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20C2. Imperial Stout #2

345 calories 36.1 g 12 oz
Beer Stats
Method: All Grain
Style: Imperial Stout
Boil Time: 105 min
Batch Size: 5.5 gallons (fermentor volume)
Pre Boil Size: 8.75 gallons
Post Boil Size: 6.1 gallons
Pre Boil Gravity: 1.060 (recipe based estimate)
Efficiency: 75% (brew house)
Source: WAWooldridge
Calories: 345 calories (Per 12oz)
Carbs: 36.1 g (Per 12oz)
Created Wednesday August 30th 2017
Amount Fermentable Cost PPG °L Bill %
18 lb American - Pale 2-Row18 lb Pale 2-Row 37 1.8 72.3%
0.75 lb American - Roasted Barley0.75 lb Roasted Barley - (late boil kettle addition) 33 300 3%
0.50 lb American - Caramel / Crystal 120L0.5 lb Caramel / Crystal 120L - (late boil kettle addition) 33 120 2%
0.75 lb American - Chocolate0.75 lb Chocolate - (late boil kettle addition) 29 350 3%
0.75 lb American - Wheat0.75 lb Wheat 38 1.8 3%
4.15 lb Rice Hulls4.15 lb Rice Hulls 0 0 16.7%
24.90 lbs / 0.00
Amount Variety Cost Type AA Use Time IBU Bill %
1.75 oz Northern Brewer1.75 oz Northern Brewer Hops Pellet 7.8 Boil 60 min 43.29 15.9%
1.25 oz Northern Brewer1.25 oz Northern Brewer Hops Pellet 7.8 Boil 30 min 23.77 11.4%
1 oz Northern Brewer1 oz Northern Brewer Hops Pellet 7.8 Boil 15 min 12.28 9.1%
2 oz B. C. Goldings2 oz B. C. Goldings Hops Pellet 5 Boil 15 min 15.74 18.2%
3 oz B. C. Goldings3 oz B. C. Goldings Hops Pellet 5 Boil 3 min 5.92 27.3%
2 oz B. C. Goldings2 oz B. C. Goldings Hops Pellet 5 Dry Hop 7 days 18.2%
11 oz / 0.00
Mash Guidelines
Amount Description Type Temp Time
7.78 gal Single Infusion Infusion 152 °F 90 min
3.96 gal Batch Sparge Sparge 170 °F 5 min
Starting Mash Thickness: 1.5 qt/lb
Other Ingredients
Amount Name Cost Type Use Time
1 tsp Irish Moss Fining Boil 15 min.
12 g Calcium Chloride (dihydrate) Water Agt Mash 1 hr.
12.11 g Gypsum Water Agt Mash 1 hr.
1.50 g Magnesium Chloride Water Agt Mash 1 hr.
5.96 ml Phosphoric acid Water Agt Sparge 1 hr.
Wyeast - Irish Ale 1084
1 Each
Attenuation (avg):
Optimum Temp:
62 - 72 °F
Fermentation Temp:
70 °F
Pitch Rate:
1.25 (M cells / ml / ° P) 636 B cells required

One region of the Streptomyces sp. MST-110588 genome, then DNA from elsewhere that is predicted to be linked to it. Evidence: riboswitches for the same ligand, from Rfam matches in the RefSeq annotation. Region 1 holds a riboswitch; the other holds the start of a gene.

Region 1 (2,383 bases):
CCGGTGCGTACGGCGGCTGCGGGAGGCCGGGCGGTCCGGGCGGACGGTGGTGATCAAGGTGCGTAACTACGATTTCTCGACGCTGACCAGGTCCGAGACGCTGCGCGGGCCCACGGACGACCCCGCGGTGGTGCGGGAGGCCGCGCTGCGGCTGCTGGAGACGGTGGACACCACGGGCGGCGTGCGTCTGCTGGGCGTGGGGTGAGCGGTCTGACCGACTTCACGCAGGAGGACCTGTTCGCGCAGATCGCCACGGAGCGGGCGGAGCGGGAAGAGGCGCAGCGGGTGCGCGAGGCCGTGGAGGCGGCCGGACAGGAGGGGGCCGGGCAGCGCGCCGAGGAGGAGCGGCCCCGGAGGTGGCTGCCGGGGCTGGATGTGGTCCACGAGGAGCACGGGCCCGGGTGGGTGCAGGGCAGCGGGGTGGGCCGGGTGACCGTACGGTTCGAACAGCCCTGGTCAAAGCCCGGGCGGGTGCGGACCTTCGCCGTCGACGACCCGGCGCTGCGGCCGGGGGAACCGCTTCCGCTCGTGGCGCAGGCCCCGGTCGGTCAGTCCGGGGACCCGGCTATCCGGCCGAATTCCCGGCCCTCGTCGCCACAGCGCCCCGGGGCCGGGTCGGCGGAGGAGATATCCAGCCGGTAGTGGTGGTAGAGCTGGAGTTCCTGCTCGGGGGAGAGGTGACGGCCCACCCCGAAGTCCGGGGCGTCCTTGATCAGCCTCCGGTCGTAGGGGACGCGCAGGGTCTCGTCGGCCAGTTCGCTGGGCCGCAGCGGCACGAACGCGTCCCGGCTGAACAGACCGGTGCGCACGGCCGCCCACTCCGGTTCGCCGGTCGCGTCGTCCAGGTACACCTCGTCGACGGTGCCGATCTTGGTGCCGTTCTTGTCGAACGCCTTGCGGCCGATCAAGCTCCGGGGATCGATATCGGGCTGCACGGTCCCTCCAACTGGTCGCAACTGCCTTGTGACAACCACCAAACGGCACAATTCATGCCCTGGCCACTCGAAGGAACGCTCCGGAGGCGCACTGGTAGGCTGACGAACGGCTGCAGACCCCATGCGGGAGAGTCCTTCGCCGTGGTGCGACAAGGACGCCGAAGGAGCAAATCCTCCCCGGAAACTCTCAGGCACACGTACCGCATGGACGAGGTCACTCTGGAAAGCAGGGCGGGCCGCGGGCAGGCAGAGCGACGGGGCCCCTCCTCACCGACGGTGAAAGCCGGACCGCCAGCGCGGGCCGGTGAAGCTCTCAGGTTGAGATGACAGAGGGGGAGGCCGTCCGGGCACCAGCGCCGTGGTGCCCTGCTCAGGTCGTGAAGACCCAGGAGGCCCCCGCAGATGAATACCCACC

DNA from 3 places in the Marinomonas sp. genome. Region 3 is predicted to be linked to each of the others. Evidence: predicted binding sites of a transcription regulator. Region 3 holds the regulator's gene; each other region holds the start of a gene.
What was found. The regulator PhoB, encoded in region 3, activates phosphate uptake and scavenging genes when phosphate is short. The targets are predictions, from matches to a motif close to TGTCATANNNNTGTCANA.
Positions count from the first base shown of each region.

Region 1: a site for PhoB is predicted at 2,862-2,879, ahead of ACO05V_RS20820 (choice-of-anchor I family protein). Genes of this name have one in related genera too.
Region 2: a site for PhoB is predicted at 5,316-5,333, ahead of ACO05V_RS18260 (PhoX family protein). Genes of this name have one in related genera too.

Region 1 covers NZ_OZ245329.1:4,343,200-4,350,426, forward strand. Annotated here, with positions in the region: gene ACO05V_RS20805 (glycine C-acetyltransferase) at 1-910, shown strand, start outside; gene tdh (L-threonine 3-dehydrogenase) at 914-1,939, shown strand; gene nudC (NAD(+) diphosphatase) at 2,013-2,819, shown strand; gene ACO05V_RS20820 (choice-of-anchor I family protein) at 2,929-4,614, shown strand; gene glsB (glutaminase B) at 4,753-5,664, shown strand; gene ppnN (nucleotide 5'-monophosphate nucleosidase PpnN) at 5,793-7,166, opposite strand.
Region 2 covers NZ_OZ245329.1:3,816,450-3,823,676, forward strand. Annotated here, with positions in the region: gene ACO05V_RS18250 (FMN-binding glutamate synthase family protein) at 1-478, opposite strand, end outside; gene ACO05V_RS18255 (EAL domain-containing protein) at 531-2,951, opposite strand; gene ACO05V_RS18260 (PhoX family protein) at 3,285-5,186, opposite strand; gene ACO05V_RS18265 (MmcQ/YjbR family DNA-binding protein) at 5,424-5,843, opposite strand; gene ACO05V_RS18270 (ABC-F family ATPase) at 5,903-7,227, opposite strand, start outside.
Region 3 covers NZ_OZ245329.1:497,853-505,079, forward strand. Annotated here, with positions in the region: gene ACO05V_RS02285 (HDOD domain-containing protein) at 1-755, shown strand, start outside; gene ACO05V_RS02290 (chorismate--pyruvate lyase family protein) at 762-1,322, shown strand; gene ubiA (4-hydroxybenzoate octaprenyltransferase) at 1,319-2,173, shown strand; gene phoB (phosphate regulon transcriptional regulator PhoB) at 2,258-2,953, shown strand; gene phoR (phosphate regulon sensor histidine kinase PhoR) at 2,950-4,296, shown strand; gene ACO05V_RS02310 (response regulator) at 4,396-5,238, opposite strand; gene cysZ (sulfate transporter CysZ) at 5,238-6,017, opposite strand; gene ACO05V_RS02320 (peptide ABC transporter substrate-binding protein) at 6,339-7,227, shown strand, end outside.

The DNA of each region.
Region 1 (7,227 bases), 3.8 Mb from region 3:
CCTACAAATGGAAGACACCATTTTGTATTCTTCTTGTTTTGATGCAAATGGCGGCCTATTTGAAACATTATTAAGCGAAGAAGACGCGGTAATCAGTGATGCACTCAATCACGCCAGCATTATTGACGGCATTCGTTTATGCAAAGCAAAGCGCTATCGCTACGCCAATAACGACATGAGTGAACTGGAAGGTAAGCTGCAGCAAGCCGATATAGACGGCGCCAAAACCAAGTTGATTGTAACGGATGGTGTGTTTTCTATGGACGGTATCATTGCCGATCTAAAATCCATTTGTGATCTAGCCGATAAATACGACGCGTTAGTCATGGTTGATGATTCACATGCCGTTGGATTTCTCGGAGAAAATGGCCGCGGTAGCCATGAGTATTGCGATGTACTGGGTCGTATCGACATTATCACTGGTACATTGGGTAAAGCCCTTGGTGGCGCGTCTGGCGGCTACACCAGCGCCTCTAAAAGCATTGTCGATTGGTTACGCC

0.00 Yeast Pitch Rate and Starter Calculator
CO2 Level: 2.5 Volumes
Target Water Profile
Balanced Profile II
Ca+2 Mg+2 Na+ Cl- SO4-2 HCO3-
150 10 80 150 160 220
Rice Hulls:
Add 1lb for every 5lbs malt to help with heat distribution.

Wheat Malt:
Ferulic Acid Rest (113 F for 10 min)
Beta-glucanase Rest (97-113F for 20 min)
Followed by Protein Rest @ 122F for 15min
Raise to 152F and add to mash.

Roasted Barley:
Add after mash-out, during vorlauf.

Crystal Malt:
Add after mash-out, during vorlauf.

Chocolate Malt:
Add after mash-out, during vorlauf.

Condition at least 4 weeks.
Store in a dark, cool place and allow to age. Improvement with 6 months aging.
Mash Chemistry and Brewing Water Calculator

Overall Impression:
An intensely-flavored, big, dark ale with a wide range of flavor balances and regional interpretations. Roasty-burnt malt with deep dark or dried fruit flavors, and a warming, bittersweet finish. Despite the intense flavors, the components need to meld together to create a complex, harmonious beer, not a hot mess.

Rich and complex, with variable amounts of roasted grains, maltiness, fruity esters, hops, and alcohol. The roasted malt character can take on coffee, dark chocolate, or slightly burnt tones and can be light to moderately strong. The malt aroma can be subtle to rich and barleywine-like. May optionally show a slight specialty malt character (e.g., caramel), but this should only add complexity and not dominate. Fruity esters may be low to moderately strong, and may take on a complex, dark fruit (e.g., plums, prunes, raisins) character. Hop aroma can be very low to quite aggressive, and may contain any hop variety. An alcohol character may be present, but shouldn’t be sharp, hot, or solventy. Aged versions may have a slight vinous or port-like quality, but shouldn’t be sour. The balance can vary with any of the aroma elements taking center stage. Not all possible aromas described need be present; many interpretations are possible. Aging affects the intensity, balance and smoothness of aromatics.